Hundreds Of Mexicans Being Treated For HIV Were Being Given Obsolete Medications From The 1980s

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Hundreds Of Mexicans Being Treated For HIV Were Being Given Obsolete Medications From The 1980s

Gobierno de Mexico

For a long time, it was considered that Mexico had averted the worst of the HIV/AIDS crisis that has plagued much of the Americas. For a country of its size and population, Mexico historically has had a very low incidence rate of HIV infection – even among populations considered at a high-risk.

Mexico is also a nation that has a robust public healthcare system that provides medical care to its citizens free-of-charge or at very low prices, including HIV medications.

Many looked to Mexico as a role model for developing countries confronting the worldwide HIV epidemic. However, after recent reports about obsolete medications being given to HIV and AIDS patients many are beginning to question that way of thinking.

Mexico’s Health ministry revealed that Mexico had been buying outdated medications from suppliers that no longer worked.

Credit: Gobierno de Mexico

Hugo López-Gatell, Undersecretary of the Ministry of Health, revealed this morning that some drug providers were selling outdated and obsolete HIV drugs to the federal government. Many of the drug being used by the government to treat HIV-positive patients were from the 1980s and have been proven ineffective around the world.

At a press conference, he explained that in late 2019, authorities realized that drug companies were intentionally manipulating the public bidding process in a scheme to sell outdated drugs to the public health ministry.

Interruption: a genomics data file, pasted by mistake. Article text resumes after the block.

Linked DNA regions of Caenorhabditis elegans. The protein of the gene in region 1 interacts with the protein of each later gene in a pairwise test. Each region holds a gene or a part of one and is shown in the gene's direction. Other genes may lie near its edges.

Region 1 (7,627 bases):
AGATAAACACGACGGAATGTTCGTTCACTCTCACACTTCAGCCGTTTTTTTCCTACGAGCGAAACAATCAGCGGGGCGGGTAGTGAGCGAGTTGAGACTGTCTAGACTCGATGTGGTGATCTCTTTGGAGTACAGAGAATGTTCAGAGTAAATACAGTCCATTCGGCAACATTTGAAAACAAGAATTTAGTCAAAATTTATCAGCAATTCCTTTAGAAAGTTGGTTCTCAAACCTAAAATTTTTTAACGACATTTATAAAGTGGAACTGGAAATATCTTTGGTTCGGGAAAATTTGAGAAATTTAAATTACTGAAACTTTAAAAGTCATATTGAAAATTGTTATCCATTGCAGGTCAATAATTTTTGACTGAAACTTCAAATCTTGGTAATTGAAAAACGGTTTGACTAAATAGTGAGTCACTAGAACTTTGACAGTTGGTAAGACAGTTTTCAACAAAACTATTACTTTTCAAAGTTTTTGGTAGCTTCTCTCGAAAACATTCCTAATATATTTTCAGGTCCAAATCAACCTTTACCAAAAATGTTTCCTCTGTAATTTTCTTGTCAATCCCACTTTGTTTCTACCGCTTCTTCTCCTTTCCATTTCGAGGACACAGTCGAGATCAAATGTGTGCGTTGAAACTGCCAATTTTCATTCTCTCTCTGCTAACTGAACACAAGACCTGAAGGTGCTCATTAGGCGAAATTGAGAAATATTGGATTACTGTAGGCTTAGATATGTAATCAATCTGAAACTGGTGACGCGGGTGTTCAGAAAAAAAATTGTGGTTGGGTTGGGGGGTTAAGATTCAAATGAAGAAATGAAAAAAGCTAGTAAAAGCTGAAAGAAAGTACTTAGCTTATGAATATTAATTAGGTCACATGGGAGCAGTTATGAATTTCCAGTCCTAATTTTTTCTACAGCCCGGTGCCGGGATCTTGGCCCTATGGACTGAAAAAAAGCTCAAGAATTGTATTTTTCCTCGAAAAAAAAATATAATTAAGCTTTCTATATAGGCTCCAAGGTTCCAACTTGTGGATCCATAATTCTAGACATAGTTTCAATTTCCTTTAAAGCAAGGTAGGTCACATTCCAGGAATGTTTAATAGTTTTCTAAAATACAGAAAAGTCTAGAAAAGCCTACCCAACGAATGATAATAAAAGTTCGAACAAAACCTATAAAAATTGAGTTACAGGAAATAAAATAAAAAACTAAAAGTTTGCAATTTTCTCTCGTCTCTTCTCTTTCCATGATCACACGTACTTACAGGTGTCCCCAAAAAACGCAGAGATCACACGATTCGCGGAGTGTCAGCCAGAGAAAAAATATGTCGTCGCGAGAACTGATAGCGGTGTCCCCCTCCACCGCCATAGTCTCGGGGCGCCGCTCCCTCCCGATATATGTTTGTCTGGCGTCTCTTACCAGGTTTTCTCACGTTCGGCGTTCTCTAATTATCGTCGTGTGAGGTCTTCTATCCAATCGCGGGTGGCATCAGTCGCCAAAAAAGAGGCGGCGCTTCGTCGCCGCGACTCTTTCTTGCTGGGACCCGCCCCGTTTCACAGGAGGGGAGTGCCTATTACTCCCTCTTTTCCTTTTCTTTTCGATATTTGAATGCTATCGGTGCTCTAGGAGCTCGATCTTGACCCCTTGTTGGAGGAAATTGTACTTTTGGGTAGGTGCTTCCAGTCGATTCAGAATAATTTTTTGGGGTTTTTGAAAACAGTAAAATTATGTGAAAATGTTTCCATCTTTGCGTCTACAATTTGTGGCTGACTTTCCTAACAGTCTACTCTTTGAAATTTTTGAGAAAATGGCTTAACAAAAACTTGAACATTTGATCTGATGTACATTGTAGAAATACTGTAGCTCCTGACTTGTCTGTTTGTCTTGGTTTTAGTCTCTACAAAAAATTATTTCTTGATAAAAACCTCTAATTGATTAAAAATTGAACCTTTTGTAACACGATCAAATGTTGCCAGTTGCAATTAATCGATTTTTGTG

“The combination of medicines tells us about the enormous lack of proper HIV treatment because they [the HIV medications] are not adequate. In many cases we found the use of old medicines, we found the use of the first HIV drug that was invented or discovered at the beginning of the 80s. It is a drug that is already obsolete worldwide and in Mexico was still being used,” he said.

According to the government, however, it was the fault of the drug companies that were gaming a public health system.

Credit: Gobierno de Mexico

“What did we find?” That here were pressures from representatives of the pharmaceutical industry. We discovered that it was one group who made the medicines and that there were very few who distributed them. But they tie up the government with exclusive agreements to the different companies that manufacture the medicines,” he explained.

So basically, the distributors put pressure on doctors who specifically prescribed retroviral medications. He also clarified that purchases have always been made at the national level, however, they made no sense with the amounts of what they asked for in each state.

Despite this troubling revelation, the Ministry of Health has restated its commitment to securing the best care for those in need of HIV treatment.

Credit: Gilead Sciences

The undersecretary added: “In May, we completely modified the HIV treatment scheme. First, we made it clear that we wanted the best medications, the most effective, the safest; second, we identified how many people could have this ideal medication scheme and it turns out that there were many more than those who were taking advantage of it.”

This latest news comes just months after the country reformed its HIV treatment regime, leaving many fearful of shortages.

Public health officials warned of the possibility that thousands of Mexicans who rely on HIV treatment could be left without life-saving services after the government changed the way it funds treatment.

Reforms announced last month to centralize drug procurement risk sparking shortages, they say, while the government counters that it has ample supplies and hopes its changes will save money and cut corruption in the drug buying process. It’s these reforms they say that will help combat problems such as being sold outdated and obsolete drugs.

However, many HIV activists warn of a public health crisis.

In February, the government also said that it would no longer fund civil society organizations, leaving more than 200 groups fighting the disease without resources for core activities, such as HIV testing.

Mexico Pushes Back Against Migrant Caravan: Children Are Missing And Families Separated

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Mexico Pushes Back Against Migrant Caravan: Children Are Missing And Families Separated

Jose Torres / Getty